Taxes such as resident tax are based on previous years income. If you have no income and no job here you pay no municipal or prefectural taxes. A no-brainer really. You can take holidays from health insurance and pension if you are out of the country. They are not going to chase you for it but they could make you pay back premiums (up to 2 years) if you decide to come back here at some point.

                IF your REP expires after 3 years then by extension your PR will be invalidated (unless you get another REP while overseas, or come back and renew it) as it means you don't plan on coming back here.
                Last edited by KansaiBen; 2012-04-19, 11:34 PM.

                Comment


                • #9
                  The whole REP thing is irrelevant anyways, as the system won't exist anymore in three months.

                  Comment


                  • #10
                    Originally posted by KansaiBen View Post
                    Taxes such as resident tax are based on previous years income. If you have no income and no job here you pay no municipal or prefectural taxes.
                    Good to know. But isn't there some kind of base/minimum tax I'd have to pay?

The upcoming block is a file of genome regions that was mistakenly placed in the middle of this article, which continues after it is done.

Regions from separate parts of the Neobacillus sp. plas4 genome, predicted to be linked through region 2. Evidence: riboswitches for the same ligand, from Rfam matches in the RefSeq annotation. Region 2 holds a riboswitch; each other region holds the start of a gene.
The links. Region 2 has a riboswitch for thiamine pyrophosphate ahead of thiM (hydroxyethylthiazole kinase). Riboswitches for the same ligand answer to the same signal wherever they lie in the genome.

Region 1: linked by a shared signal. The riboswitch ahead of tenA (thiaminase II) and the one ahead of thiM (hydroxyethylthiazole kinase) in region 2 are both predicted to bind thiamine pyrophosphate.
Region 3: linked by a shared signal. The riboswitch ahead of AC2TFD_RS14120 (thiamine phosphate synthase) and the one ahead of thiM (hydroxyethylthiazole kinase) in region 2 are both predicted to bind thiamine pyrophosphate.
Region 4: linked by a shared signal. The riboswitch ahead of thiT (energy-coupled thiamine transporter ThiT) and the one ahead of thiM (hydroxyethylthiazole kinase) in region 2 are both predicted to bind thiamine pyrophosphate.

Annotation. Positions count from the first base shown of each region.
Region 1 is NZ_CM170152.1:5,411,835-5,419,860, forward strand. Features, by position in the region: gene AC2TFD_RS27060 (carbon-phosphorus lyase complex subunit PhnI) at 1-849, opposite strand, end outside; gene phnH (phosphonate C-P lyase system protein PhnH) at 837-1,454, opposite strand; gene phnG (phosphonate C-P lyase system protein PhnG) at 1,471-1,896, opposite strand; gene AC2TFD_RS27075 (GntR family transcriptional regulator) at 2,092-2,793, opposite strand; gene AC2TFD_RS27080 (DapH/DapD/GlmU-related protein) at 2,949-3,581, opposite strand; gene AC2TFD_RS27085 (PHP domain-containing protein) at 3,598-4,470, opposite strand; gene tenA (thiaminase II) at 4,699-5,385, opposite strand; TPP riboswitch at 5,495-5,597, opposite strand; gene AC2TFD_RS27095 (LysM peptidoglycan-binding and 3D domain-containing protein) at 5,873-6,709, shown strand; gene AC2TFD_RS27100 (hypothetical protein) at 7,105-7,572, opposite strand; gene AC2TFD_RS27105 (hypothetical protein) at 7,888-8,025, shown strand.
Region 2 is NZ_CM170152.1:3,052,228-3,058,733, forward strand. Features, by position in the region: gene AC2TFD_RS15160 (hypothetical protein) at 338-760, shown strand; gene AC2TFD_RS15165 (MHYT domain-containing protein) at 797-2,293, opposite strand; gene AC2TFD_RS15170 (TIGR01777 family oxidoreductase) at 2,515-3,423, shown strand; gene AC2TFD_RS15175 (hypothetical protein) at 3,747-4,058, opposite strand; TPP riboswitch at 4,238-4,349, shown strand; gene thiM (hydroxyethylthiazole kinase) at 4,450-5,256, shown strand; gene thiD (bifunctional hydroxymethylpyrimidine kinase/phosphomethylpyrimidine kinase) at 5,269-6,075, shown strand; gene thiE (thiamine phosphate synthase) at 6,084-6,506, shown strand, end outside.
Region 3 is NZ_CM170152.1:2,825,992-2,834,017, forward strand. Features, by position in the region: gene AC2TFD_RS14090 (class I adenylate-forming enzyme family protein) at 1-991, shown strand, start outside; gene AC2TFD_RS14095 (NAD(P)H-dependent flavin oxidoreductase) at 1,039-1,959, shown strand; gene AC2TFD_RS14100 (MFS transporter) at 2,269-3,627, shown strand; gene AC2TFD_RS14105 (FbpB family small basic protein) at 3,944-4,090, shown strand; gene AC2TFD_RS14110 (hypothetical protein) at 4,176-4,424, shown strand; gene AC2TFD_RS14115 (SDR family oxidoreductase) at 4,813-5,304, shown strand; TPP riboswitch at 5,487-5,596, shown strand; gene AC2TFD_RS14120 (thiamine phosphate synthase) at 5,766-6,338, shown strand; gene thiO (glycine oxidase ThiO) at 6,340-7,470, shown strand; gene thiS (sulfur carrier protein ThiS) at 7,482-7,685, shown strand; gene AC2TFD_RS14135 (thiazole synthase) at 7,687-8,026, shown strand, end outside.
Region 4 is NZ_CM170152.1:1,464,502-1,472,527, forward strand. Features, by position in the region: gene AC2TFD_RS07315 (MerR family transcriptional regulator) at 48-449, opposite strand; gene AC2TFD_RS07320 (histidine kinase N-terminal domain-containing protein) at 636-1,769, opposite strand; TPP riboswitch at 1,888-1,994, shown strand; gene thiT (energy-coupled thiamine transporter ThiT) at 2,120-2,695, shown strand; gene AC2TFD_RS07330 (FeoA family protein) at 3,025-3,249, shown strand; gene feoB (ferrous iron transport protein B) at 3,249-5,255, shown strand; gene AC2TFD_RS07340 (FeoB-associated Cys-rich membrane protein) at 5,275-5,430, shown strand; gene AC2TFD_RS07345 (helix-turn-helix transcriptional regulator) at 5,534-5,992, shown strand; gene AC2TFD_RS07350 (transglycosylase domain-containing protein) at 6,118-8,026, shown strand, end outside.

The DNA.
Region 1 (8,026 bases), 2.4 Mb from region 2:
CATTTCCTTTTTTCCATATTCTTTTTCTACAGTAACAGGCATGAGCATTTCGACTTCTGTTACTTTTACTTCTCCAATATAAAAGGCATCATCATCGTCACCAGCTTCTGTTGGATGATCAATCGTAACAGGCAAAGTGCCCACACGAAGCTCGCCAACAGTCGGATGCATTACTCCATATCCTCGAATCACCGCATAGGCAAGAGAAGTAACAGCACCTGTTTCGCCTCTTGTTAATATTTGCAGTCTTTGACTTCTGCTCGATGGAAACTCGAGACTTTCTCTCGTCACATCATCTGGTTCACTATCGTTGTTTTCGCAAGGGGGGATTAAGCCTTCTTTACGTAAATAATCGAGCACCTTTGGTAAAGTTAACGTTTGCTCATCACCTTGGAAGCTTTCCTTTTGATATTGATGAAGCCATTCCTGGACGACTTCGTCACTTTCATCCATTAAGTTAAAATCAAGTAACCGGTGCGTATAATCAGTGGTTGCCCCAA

Comment


                    • #11
                      Originally posted by Effected After View Post
                      The whole REP thing is irrelevant anyways, as the system won't exist anymore in three months.
                      I just looked up this:
                      'The maximum validity period of a re-entry permit issued after implementation of the new system (July 9th, 2012) is to be "5 years," instead of the current "3 years."'

                      From here: http://www.immi-moj.go.jp/newimmiact...point_3-4.html

                      So perhaps I can just visit once every 5 years and still keep my PR status.

                      Comment


                      • #12
                        Originally posted by horrified View Post
                        Good to know. But isn't there some kind of base/minimum tax I'd have to pay?